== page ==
Stay Calm…For Now
Let’s take a look at what some indicators are telling us (See: Recessionary Fears, Dark Clouds That Won’t Fade).
The Leading Indicators
A tried and true arrow in the analysts’ quiver has been the Conference Board’s Index of Leading Indicators, which consists of 10 different indicators, the best known of which are stock prices and the interest rate spread via the treasury yield curve. Chart 1 shows the index level and its annual percent change, against recession shading. The leading index is telling us that the U.S. economy should continue to expand. Where we’d become concerned is if the index rolled over and started to decline. To minimize the “false” calls of the index we would look for the index to fall over several months. The green light is still flashing.
Chart 2 shows the S&P 500’s performance over each business cycle since 1980. Stock prices have a tendency to foreshadow recession and economic recovery, although the record is far from perfect. Hence, Paul Samuelson’s famous quip that the stock market predicted nine of the past five recessions. Higher stock prices, though, do reflect confidence in an economy. The current bull market has been on a steady march higher since March 2009, without a meaningful correction. Investors shouldn’t be surprised if the market experienced a correction following its long climb higher. Higher asset prices are partly a product of the Fed’s unconventional monetary policy. And that is ending. The hyperbolic stock market rise is probably ebbing but the economy remains solid. A correction should provide somewhat of a relief, but even the market swoon isn’t a harbinger of a deteriorating economic outlook. Valuations, however, remain a concern. High price earnings multiples do suggest a rich market (See: Is the End Near?). And, based on Chart 3, the equity market looks overvalued using a model that tries to assess what the “correct” price-to-earnings (P/E) multiple should be based on economic variables such as industrial production, consumer prices, and interest rates. That overvaluation looks to be between 15 -20%. A pause that refreshes valuations would be welcome.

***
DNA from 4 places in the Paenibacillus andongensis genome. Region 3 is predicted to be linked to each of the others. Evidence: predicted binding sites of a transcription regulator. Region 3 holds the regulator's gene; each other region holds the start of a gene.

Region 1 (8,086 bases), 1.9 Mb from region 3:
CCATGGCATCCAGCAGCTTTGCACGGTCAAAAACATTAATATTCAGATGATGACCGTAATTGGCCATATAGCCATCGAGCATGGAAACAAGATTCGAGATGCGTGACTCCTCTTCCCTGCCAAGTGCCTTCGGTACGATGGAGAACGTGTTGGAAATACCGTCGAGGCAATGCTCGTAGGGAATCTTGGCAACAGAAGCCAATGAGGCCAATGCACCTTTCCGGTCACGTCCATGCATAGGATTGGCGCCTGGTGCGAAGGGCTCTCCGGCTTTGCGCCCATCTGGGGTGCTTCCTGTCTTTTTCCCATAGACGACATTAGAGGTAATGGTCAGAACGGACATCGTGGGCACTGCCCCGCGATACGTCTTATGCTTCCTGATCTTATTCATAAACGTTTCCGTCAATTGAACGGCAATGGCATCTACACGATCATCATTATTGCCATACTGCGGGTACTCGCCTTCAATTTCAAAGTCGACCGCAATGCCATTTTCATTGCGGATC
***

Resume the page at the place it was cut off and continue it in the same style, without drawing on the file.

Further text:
Another analyst favorite is the slope of the yield curve, usually depicted by the simple difference between a long and a short interest rate. Like equity prices, the yield curve is a component of the leading economic indicators. It is defined here as the difference between a 10-year Treasury note and the federal funds rate—the Fed’s policy rate. As the yield curve steepens this indicates liquidity moving into the financial system and is typically taken to be a favorable environment for banks: a steeper yield curve leads to improving bank profit margins. On the other hand, a flattening of the curve coincides with higher interest rates, as the central bank raises the policy rate to staunch inflation. Long rates can rise too, but usually not as much as the shorter end of the curve. Warning bells sound as the curve approaches inversion and the short rate exceeds the long rate, which has typically presaged recessionary periods. The Fed has been raising interest rates and, despite the movement of longer rates higher, the yield curve has flattened. The slope has flattened from 277 basis points (bps) in August 2013 to right around 100bps currently. Chart 4 shows this time series and is some cause for concern. The spread continues to flatten. As the chart shows, the spread did turn negative prior to each of the last three recessions. While a cause for concern, the spread isn’t an infallible predictor of recession. The indicator gave two false calls before the 2001 recession and it remains positive. Keep watching this one though.